At the height of their power they once controlled an area roughly the size of Britain.

In all, some 10 million people fell under the brutal rule of the Islamic State (IS) group, who shocked the world with their massacres, beheadings and systematic sexual enslavement of women. 

Also known in the Arab world as Daesh and by the acronyms ISIS and ISIL, for years the jihadists of IS were the terrorist headline makers.  

So what has become of IS and what threat, if any, do they pose now? 

It was earlier this year, in the now devastated Syrian city of Raqqa, once the self-proclaimed capital of their Islamic caliphate, that I first got a sense of what IS have now become.

“It’s best that you leave the city and are back on your way out by mid afternoon at the latest, certainly before dark,” a young Kurdish officer called Farman told me, as we talked in the dilapidated stairwell of an apartment block in a central Raqqa neighbourhood last May. 

Farman and his fellow Kurdish fighters, as part of the Syrian Defence Forces (SDF) that had ousted IS from the city, had been billeted for months in this block of flats stinking of raw sewerage and littered with spent cartridge cases.

“Daesh sleeper cells and supporters still cause problems, but we have them contained,” Farman assured me, while admitting that IS continued to have a presence in the city.

Farman’s concerns were more widely endorsed recently by Kino Gabriel, a spokesperson for the SDF, a key Western ally fighting IS, who warned that the group was taking advantage of persistent political instability in Syria and Iraq. 

“Our estimation of IS’s power was wrong. We have realised that there are more IS fighters than we thought,” Mr Gabriel said in an interview earlier this week.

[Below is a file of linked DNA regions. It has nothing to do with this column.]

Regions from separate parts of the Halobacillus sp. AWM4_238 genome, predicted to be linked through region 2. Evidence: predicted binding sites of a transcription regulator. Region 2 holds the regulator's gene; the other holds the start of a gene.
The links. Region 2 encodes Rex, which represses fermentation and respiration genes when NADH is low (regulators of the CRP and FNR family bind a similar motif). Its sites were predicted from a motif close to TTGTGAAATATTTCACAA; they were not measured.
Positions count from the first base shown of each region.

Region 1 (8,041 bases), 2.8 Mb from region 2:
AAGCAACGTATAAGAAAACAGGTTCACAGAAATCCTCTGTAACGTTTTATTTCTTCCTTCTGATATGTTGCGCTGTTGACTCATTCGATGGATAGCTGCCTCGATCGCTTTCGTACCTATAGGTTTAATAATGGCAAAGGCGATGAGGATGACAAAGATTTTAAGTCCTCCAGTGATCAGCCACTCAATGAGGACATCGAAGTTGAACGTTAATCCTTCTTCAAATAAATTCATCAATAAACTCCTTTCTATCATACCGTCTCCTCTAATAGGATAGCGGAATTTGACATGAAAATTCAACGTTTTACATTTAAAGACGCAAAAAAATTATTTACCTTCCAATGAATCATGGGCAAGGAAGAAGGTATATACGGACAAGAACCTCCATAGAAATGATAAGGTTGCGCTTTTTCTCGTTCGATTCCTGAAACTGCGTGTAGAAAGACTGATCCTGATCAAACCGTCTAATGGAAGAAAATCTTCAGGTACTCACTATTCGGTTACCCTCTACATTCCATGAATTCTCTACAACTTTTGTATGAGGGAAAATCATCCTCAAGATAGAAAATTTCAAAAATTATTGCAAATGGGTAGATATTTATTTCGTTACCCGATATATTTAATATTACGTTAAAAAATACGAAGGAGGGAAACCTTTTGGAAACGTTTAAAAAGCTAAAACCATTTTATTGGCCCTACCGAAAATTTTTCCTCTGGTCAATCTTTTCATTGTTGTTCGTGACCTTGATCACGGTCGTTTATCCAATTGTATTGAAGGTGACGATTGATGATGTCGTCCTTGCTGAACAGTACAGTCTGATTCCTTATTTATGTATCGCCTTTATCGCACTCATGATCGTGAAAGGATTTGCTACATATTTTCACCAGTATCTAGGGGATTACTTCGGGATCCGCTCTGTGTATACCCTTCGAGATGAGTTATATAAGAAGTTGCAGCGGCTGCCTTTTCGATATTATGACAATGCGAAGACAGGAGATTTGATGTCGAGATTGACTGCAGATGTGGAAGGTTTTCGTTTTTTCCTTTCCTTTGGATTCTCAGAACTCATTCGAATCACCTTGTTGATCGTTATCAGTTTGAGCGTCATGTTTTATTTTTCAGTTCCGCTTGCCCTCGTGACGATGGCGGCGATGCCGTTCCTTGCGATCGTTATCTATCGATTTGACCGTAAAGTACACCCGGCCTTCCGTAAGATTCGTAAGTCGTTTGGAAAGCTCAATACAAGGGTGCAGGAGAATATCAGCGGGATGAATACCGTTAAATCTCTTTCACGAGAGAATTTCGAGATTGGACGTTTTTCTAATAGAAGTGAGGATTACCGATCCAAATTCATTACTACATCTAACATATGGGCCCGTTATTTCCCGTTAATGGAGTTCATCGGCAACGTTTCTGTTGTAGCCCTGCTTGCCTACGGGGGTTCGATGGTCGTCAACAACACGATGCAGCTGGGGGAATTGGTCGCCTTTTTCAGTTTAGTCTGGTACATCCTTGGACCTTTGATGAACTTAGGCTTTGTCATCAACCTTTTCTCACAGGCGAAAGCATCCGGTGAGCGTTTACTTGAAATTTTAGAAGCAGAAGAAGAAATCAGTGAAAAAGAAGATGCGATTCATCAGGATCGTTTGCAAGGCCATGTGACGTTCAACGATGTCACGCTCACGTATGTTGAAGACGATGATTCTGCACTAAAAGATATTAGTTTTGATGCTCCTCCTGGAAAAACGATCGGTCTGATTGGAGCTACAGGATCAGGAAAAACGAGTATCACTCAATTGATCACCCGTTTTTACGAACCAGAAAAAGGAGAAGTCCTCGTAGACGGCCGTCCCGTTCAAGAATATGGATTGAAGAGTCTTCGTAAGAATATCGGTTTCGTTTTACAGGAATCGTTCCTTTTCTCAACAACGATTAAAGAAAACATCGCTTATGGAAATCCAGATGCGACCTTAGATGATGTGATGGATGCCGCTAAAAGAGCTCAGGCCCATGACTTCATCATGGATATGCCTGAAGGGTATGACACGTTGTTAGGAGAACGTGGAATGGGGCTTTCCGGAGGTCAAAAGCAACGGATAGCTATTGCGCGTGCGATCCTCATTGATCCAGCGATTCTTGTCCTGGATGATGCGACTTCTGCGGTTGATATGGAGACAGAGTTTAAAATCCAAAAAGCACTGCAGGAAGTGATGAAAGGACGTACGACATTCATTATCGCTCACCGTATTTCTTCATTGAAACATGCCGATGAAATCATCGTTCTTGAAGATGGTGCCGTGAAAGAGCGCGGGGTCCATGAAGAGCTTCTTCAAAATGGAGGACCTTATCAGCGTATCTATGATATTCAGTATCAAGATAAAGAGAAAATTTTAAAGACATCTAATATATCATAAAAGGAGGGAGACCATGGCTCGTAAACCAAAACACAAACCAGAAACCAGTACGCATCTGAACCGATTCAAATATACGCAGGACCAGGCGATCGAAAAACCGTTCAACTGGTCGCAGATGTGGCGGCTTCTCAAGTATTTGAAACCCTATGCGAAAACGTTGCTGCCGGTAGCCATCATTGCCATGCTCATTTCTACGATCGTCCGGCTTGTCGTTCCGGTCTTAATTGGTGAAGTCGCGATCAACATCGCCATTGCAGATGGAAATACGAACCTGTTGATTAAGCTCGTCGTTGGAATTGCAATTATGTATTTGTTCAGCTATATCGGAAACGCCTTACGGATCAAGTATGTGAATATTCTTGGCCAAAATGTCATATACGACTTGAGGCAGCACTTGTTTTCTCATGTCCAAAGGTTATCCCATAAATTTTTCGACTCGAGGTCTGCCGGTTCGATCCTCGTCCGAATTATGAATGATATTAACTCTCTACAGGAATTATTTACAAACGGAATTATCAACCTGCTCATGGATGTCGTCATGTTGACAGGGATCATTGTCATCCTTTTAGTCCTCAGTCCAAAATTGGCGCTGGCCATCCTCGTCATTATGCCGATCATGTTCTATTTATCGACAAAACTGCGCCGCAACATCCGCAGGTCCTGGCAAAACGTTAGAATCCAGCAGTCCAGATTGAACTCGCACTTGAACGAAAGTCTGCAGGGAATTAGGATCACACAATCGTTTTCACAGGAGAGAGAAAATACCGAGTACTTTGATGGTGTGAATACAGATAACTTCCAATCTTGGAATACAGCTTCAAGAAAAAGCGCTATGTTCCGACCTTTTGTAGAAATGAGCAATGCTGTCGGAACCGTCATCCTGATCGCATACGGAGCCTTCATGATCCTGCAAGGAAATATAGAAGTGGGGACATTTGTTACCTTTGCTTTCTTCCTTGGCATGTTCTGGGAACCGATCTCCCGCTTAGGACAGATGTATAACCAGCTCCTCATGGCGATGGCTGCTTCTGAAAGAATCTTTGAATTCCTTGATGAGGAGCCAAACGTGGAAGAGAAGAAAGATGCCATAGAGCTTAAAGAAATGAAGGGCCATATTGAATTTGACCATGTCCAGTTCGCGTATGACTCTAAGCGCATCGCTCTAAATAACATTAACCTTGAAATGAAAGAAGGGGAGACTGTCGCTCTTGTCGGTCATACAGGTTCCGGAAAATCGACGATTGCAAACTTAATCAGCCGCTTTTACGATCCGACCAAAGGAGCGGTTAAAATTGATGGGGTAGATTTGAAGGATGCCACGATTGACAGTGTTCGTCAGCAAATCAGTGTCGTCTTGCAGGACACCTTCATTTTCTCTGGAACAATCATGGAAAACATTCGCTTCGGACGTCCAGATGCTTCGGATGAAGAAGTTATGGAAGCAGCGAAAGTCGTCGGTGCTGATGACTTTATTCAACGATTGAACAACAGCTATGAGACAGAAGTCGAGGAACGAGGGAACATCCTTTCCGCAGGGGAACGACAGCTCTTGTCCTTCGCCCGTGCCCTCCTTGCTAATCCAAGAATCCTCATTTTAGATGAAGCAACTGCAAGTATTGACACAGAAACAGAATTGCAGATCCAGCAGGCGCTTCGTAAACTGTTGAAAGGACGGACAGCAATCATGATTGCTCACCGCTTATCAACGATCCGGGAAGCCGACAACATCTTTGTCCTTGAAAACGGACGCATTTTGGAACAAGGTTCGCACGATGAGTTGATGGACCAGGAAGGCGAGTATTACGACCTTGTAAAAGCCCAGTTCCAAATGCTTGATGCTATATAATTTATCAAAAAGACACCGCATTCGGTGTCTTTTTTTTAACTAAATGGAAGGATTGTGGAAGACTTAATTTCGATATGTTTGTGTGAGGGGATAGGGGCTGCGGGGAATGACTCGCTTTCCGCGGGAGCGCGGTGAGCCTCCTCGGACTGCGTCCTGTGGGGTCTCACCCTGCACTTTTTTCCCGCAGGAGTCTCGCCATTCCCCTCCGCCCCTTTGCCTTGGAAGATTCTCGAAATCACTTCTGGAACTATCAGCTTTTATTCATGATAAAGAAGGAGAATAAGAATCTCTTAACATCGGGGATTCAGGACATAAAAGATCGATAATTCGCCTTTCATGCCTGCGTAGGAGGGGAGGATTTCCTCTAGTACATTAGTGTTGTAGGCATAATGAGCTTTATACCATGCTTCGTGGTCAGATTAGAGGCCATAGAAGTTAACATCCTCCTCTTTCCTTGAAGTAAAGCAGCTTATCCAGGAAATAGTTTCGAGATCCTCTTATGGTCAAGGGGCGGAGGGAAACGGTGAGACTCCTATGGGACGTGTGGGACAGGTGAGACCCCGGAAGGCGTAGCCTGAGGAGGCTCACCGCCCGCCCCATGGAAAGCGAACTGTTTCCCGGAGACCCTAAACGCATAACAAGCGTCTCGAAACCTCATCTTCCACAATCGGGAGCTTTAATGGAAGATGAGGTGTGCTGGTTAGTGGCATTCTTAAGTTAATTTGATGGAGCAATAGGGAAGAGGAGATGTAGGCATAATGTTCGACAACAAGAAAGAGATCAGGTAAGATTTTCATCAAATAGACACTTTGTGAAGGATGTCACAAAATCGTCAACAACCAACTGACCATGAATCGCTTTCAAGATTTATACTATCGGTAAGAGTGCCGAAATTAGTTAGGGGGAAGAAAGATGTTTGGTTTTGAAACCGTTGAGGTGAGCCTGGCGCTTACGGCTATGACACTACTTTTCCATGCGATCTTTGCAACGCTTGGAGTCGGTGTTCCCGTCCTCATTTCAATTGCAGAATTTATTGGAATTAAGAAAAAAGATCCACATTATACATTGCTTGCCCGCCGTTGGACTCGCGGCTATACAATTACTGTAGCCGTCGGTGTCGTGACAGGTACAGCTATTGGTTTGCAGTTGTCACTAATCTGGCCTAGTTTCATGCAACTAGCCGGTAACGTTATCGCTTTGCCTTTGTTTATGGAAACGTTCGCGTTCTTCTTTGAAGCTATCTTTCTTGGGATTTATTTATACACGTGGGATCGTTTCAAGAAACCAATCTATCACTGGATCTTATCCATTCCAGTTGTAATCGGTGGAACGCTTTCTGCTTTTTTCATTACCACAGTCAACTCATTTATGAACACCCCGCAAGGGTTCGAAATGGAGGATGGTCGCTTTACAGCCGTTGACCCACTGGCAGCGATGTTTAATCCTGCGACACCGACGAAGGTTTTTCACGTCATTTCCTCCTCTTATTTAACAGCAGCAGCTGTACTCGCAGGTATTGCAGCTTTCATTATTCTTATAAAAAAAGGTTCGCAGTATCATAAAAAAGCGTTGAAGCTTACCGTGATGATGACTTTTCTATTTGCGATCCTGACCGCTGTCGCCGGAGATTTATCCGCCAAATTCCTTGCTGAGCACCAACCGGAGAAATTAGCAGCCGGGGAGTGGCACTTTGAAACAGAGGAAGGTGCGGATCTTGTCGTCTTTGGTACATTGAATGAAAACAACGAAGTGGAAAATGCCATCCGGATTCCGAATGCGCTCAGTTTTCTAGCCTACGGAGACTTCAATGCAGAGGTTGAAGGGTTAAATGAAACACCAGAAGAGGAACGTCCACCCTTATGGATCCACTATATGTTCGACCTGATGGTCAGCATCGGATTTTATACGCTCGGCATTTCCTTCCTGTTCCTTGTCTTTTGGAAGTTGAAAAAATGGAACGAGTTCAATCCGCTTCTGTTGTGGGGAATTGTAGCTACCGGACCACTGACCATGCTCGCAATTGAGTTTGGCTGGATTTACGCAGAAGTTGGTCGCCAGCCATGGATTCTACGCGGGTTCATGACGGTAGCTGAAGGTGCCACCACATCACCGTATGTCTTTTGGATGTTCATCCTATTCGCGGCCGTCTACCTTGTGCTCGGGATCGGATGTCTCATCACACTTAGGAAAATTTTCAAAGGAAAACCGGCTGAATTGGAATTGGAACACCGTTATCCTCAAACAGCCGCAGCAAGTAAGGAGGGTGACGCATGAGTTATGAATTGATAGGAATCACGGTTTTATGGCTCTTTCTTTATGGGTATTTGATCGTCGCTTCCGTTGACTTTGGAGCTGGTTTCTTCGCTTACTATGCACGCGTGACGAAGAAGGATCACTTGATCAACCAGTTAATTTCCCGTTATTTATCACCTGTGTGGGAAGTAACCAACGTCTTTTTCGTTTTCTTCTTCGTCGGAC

It’s not just the number of remaining IS fighters that are a source of worry but also the way they are making their comeback.

Not only in Raqqa but in other parts of Syria and in neighbouring Iraq, IS have returned to their insurgent roots and re-emerged as a guerrilla force carrying out a rising number of kidnappings, killings and bombings. 

Counterterrorism officials speak of an “atomised, clandestine network of cells with a decentralised chain of command.”

According to a recent US Department of Defence report an “effective, clandestine ISIS organisation appears to be taking hold” almost four years after the group controlled swaths of Syria and as much as a third of Iraq.

For the third straight year, deaths from terrorism declined in 2017.

Of the 18,814 caused by terrorists around the world, well over half were due to the actions of just four groups, of which IS was the most deadly. 

The other groups were the Taliban in Afghanistan and Pakistan, al-Shabaab in Somalia and Boko Haram in north-eastern Nigeria

The figures compiled by the Institute for Economics & Peace (IEP) as part of the Global Terrorism Index 2018, found that these four organisations were responsible for 10,632 deaths in 2017, with IS accounting for most of these.